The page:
How to Discover Your Love Language

How to Discover Your Love Language

Let’s see what science has to say about how the five love languages can help you.

The five love languages are a typology, or a way of organizing things – in this case, different love-related behaviors. More specifically, the five love languages are the five different expressions of love that a faith leader named Gary Chapman described in a best-selling book (Chapman, 2009). Although Chapman’s ideas were first applied primarily to romantic couples, they have also been applied to all kinds of other relationships between people.

Chapman (2009) proposed that each of us has a metaphorical “love tank”, which reflects how much we feel loved by other people. We can think of our love tank as being full when we feel close to and loved by others, and we can think of it as low or empty when our emotional needs are not being met by our relationship(s). Chapman wrote that certain behaviors fill our love tanks better than others. Each of us has preferences for how love is communicated to us – that is, each of us has a love language (or two) that we prefer over the others.

Why Are The Five Love Languages Important?

First of all, the five love languages are important because this typology is a popular idea with many people, including many therapists (Chapman, 2009). The idea of different love languages fits nicely with our natural desire to understand why some people seem more like our “types” than others, and why experiences of love can vary so widely from one person to another.

Second, it does appear that expressions of love are related to the quality of our romantic relationships (Hahn & Blass, 1997; Ireland et al., 2011). Specifically, there is a lot of research that suggests that people prefer and even seek out relationships with people who have similar ways of expressing love, and communicating more generally. This may be because people with similar styles of showing love have similar underlying personality traits (May & Jones, 2005) or because they tend to have similar attitudes regarding how to build and maintain relationships (Egbert & Polk, 2006).

“No matter where we come from, there is one language we can all speak and understand from birth, the language of the heart, love.”
― Imania Margria

The Five Types of Love Languages

Chapman (2009)’s five love languages are words of affirmation, quality time, receiving gifts, acts of service, and physical touch. Let’s look at each one in depth.

● Words of affirmation (verbal compliments and statements of appreciation)

● Quality time (focused attention and quality conversation)

● Receiving gifts (tangible gifts and physical symbols of love)

● Acts of service (doing favours for one another)

● Physical touch (from putting a hand on one’s shoulder to intercourse)

Acts of Service

Acts of service are helpful behaviors or favors that make the other person’s life easier or happier. These can include everything from doing your partner’s laundry to picking up a prescription for a friend to donating an organ to a family member who needs it. Acts of service are an intentional use of one’s own energy and time to demonstrate love for another person in a functional way.

Words of Affirmation

Words of affirmation typically include some aspect of appreciation or being complimentary. This could include a parent praising a child for their hard effort, one partner thanking the other for making the dinner reservation, or someone praising their friend for the beautiful attention to detail in their artwork.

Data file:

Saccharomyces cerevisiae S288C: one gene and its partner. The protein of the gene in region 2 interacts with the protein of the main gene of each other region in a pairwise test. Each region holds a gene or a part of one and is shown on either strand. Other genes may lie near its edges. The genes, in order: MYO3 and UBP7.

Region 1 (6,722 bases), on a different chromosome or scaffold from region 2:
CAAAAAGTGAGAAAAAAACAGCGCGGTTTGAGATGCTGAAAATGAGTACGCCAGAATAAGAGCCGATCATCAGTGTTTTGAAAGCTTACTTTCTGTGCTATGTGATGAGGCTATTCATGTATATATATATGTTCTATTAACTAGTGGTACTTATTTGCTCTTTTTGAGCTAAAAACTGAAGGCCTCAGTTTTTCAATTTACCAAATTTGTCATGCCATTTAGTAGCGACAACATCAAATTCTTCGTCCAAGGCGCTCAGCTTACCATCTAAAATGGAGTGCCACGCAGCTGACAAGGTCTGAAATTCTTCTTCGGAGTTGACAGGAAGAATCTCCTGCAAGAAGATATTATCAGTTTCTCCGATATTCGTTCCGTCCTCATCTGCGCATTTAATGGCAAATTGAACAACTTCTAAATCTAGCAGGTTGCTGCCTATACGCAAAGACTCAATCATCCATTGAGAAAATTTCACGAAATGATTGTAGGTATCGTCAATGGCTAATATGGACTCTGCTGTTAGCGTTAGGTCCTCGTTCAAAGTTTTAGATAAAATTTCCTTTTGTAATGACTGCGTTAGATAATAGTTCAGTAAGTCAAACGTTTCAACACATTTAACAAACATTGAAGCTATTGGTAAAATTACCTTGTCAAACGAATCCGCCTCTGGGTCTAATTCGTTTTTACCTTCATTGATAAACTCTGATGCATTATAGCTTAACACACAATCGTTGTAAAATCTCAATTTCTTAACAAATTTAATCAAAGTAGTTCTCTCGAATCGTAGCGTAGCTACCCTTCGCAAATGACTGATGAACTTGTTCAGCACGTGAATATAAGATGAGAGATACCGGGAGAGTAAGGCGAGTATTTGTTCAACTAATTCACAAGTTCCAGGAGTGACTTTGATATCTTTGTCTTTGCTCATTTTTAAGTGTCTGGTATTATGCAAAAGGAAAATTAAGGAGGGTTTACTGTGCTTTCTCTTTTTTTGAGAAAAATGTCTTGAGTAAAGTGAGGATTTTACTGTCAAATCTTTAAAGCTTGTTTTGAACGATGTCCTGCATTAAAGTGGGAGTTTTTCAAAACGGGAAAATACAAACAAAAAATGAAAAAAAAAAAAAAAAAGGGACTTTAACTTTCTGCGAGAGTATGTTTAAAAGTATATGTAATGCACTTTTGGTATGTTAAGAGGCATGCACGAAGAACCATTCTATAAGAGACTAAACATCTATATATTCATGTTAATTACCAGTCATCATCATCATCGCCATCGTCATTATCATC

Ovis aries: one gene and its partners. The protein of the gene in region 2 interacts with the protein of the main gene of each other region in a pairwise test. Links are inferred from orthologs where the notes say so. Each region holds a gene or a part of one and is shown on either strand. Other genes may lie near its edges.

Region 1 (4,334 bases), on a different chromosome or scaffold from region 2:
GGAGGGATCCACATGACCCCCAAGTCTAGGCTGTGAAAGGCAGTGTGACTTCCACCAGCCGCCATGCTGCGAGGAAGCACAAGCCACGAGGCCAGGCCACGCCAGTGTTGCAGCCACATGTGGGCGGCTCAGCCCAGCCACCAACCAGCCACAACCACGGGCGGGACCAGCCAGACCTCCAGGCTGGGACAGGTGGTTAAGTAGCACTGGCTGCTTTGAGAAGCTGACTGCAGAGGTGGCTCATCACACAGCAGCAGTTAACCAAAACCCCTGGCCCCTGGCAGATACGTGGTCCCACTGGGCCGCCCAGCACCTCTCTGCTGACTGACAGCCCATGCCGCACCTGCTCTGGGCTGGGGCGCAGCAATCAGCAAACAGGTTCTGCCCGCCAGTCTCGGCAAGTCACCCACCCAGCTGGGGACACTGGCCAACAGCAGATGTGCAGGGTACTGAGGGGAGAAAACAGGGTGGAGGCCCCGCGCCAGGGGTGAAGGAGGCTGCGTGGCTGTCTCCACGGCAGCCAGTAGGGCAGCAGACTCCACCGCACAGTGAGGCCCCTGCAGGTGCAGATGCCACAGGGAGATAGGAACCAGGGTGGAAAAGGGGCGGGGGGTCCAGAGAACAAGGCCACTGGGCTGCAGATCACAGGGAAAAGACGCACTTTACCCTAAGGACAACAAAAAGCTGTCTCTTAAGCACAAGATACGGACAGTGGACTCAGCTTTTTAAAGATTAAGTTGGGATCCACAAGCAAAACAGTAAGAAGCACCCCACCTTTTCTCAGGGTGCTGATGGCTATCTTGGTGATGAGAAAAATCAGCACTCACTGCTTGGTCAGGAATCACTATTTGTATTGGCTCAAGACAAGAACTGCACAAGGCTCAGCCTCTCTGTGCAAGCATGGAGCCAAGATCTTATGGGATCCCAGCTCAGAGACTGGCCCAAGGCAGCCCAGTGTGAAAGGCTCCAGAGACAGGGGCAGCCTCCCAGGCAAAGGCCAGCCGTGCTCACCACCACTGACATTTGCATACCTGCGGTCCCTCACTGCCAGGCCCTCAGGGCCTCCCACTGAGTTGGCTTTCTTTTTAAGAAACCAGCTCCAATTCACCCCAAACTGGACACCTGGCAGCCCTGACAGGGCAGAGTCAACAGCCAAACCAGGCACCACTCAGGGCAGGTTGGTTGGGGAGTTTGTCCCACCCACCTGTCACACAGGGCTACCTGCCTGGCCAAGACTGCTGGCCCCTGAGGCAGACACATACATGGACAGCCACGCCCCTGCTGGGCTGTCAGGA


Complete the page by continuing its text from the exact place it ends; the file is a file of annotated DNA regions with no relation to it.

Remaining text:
Quality Time

When we deliberately choose to spend time with a partner in some meaningful activity, we are expressing love through quality time. Note that sitting on the couch watching a sitcom after dinner might not count as quality time, unless you’re truly connecting through conversation while you do it. Quality time means that some thought was given to what would be an enjoyable experience for the other person.

Physical Touch

Many of us express love regularly through touch. As humans, we can use words of affection to communicate much of our love, but sometimes a wordless moment of physical contact can say just as much or more. Sexual touch definitely falls into this category, but it is far from the only way to express this love language. Sometimes little moments of physical connection often matter much more than intense, sexual touches (Gulledge et al., 2003).


The final love language is the giving of gifts. Whether homemade or store-bought, a gift signals love by showing that you considered what the other person might want or need and that you were willing to make sacrifices or time or resources so that they could have it.

In Sum

Chapman’s five love languages are a popular and helpful way of understanding the different ways we express love. They are far from the only way to think about this, and it is likely that more research will help us understand the love languages even better. For example, a recent study suggested that we could potentially add a sixth love language – “check-ins” – to the list (Pett et al., 2023). Hopefully thinking about love languages has helped you better understand the close relationships in your life.


● Chapman, G. D. (2009). The 5 love languages: The secret to love that lasts. Chicago, IL: Northfield Publishing.

● Egbert, N., & Polk, D. (2006). Speaking the language of relational maintenance: A validity test of Chapman’s (1992) Five Love Languages. Communication Research Reports, 23(1), 19-26.

● Gulledge, A. K., Gulledge, M. H., & Stahmannn, R. F. (2003). Romantic physical affection types and relationship satisfaction. The American Journal of Family Therapy, 31(4), 233-242